This collection of literature attempts to compile many of the classic works that have stood the test of time and offer them at a reduced, affordable price, in an attractive volume so that everyone can enjoy them.
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release date: Jul 05, 2016
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Storm Over Leyte: The Philippine Invasion and the Destruction of the Japanese Navy
The story of the Battle of Leyte Gulf in World War II—the greatest naval battle in history.  
 
As Allied ships prepared for the invasion of the Philippine island of Leyte, every available warship, submarine and airplane was placed on alert while Japanese admiral Kurita Takeo stalked Admiral William F. Halsey’s unwitting American armada. It was the beginning of the epic Battle of Leyte Gulf—the greatest naval battle in history.
 
In Storm Over Leyte, acclaimed historian John Prados gives readers an unprecedented look at both sides of this titanic naval clash, demonstrating that, despite the Americans’ overwhelming superiority in firepower and supplies, the Japanese achieved their goal, inflicting grave damage on U.S. forces. And for the first time, readers will have access to the naval intelligence reports that influenced key strategic decisions on both sides.
 
Drawing upon a wealth of untapped sources—U.S. and Japanese military records, diaries, declassified intelligence reports and postwar interrogation transcripts—Prados offers up a masterful narrative of naval conflict on an epic scale.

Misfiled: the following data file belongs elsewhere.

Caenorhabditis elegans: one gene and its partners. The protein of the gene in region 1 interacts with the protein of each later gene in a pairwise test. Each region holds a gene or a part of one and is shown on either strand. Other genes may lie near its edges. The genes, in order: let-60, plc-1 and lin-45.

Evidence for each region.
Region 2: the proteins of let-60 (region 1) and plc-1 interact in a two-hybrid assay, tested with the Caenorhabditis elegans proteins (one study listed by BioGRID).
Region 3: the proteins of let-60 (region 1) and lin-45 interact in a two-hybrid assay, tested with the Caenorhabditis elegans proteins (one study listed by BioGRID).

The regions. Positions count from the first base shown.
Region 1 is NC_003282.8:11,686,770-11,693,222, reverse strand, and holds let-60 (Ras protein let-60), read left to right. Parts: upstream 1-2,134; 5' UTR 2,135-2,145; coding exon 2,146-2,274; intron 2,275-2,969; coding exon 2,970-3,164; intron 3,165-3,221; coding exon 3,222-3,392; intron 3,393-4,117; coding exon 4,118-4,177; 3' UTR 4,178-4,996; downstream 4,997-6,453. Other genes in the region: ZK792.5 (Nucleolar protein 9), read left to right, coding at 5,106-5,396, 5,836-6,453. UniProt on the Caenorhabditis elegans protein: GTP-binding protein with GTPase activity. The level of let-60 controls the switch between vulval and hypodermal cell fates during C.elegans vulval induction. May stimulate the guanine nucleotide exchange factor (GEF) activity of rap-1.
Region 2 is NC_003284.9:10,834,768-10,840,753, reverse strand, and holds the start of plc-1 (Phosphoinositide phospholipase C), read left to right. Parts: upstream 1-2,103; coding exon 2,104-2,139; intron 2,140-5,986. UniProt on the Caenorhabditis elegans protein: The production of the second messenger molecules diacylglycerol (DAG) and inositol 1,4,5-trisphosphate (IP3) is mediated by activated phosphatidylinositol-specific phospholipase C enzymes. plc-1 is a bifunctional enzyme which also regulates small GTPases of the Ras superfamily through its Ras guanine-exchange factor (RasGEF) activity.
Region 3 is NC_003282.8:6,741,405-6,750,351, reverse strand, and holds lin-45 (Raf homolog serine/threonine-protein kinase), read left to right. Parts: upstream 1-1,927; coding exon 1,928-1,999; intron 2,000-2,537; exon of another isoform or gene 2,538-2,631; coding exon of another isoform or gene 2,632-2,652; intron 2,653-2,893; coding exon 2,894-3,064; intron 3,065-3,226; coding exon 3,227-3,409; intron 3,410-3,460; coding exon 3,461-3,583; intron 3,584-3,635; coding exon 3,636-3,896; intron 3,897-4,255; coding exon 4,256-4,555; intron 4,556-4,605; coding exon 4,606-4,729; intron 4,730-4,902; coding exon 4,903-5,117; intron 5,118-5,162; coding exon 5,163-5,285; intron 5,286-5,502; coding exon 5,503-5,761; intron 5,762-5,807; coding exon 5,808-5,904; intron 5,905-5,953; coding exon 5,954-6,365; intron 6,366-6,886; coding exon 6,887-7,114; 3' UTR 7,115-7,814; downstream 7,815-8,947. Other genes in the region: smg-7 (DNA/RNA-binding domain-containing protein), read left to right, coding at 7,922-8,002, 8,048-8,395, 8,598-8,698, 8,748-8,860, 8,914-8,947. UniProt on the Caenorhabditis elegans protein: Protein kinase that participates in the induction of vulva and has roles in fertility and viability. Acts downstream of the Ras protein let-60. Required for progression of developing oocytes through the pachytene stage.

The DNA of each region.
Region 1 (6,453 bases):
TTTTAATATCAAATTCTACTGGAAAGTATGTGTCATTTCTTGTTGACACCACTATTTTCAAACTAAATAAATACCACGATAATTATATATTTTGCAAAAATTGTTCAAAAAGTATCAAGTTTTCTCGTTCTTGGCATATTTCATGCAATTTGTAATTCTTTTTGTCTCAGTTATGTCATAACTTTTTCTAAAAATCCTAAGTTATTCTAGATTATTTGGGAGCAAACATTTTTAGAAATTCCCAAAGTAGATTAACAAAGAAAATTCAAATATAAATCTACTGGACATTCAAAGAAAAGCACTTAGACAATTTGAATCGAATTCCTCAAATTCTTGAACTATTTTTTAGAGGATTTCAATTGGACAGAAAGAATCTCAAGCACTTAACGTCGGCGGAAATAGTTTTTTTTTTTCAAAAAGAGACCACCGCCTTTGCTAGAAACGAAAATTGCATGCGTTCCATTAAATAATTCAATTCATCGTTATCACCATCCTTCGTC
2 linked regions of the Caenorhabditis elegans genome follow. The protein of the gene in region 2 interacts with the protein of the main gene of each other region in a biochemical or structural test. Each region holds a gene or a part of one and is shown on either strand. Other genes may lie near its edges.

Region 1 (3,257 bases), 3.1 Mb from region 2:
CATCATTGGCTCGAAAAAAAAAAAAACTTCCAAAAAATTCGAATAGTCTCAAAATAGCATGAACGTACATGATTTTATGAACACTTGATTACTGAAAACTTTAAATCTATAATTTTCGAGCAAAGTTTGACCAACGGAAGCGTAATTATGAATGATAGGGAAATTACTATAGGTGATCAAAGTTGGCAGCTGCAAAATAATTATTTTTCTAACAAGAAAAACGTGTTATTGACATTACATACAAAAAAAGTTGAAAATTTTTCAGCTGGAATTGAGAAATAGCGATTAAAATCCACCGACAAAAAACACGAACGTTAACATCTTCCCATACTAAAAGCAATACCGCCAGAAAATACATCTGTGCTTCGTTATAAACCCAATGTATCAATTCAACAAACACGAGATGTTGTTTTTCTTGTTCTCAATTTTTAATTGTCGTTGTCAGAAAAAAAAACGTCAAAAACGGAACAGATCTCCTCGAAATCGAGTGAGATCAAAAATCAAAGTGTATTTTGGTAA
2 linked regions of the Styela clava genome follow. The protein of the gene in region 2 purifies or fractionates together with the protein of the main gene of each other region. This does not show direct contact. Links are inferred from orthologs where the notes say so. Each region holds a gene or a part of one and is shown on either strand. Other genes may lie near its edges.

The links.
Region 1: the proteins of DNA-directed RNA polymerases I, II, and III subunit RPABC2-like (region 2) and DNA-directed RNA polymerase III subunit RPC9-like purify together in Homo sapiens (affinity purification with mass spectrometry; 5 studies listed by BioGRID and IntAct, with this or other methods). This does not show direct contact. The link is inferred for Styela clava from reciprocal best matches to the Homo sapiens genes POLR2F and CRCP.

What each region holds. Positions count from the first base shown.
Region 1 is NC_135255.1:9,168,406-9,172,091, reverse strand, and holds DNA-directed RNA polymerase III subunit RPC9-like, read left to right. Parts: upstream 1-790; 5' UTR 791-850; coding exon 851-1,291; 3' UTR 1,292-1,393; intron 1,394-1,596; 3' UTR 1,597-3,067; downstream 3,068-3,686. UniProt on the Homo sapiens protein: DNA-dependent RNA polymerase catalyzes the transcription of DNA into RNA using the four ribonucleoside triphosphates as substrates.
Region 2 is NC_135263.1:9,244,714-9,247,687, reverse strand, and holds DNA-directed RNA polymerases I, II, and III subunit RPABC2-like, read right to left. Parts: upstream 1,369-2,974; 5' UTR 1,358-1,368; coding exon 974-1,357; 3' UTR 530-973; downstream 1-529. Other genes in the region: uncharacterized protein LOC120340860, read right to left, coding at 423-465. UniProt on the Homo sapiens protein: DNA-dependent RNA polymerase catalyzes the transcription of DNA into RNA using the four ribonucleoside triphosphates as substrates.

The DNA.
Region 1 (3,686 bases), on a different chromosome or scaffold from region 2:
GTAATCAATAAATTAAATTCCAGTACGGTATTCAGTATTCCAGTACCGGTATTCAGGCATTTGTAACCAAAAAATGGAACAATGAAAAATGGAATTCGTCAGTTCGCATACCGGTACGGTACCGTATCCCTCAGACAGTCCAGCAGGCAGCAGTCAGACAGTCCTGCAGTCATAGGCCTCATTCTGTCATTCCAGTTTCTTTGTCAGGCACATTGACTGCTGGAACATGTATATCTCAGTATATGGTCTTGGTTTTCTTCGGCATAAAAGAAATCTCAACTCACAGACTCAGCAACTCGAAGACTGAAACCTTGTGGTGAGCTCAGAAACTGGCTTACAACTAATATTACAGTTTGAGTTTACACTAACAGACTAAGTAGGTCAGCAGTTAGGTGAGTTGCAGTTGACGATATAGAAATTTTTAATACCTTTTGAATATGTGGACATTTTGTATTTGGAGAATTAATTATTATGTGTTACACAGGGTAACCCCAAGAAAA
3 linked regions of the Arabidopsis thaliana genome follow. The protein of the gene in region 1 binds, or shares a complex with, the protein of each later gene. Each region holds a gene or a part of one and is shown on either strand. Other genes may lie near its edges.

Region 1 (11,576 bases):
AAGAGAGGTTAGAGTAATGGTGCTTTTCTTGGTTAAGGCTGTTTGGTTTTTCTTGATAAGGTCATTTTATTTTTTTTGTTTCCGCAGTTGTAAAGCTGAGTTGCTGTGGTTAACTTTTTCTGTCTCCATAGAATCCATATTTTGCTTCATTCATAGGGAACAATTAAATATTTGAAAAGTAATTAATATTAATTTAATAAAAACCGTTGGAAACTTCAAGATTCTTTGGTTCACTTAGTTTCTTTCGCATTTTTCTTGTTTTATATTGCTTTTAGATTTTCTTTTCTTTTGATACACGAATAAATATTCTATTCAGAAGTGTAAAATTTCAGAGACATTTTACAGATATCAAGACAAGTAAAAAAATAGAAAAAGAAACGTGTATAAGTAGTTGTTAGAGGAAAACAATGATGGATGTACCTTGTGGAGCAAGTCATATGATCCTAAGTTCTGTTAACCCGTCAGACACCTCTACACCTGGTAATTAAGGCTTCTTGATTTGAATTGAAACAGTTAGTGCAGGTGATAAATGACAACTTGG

release date: May 02, 2017
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The Battle for Leyte Gulf: The Incredible Story of World War II's Largest Naval Battle
A New York Times Best Seller!

Pulitzer-Prize-winner and bestselling author C. Vann Woodward recreates the gripping account of the battle for Leyte Gulf—the greatest naval battle of World War II and the largest engagement ever fought on the high seas. For the Japanese, it represented their supreme effort; they committed to action virtually every operational fighting ship on the lists of the Imperial Navy, including two powerful new battleships of the Yamato class. It also ended in their greatest defeat—and a tremendous victory for the United States Navy. Features a new introduction by Evan Thomas, author of Sea of Thunder.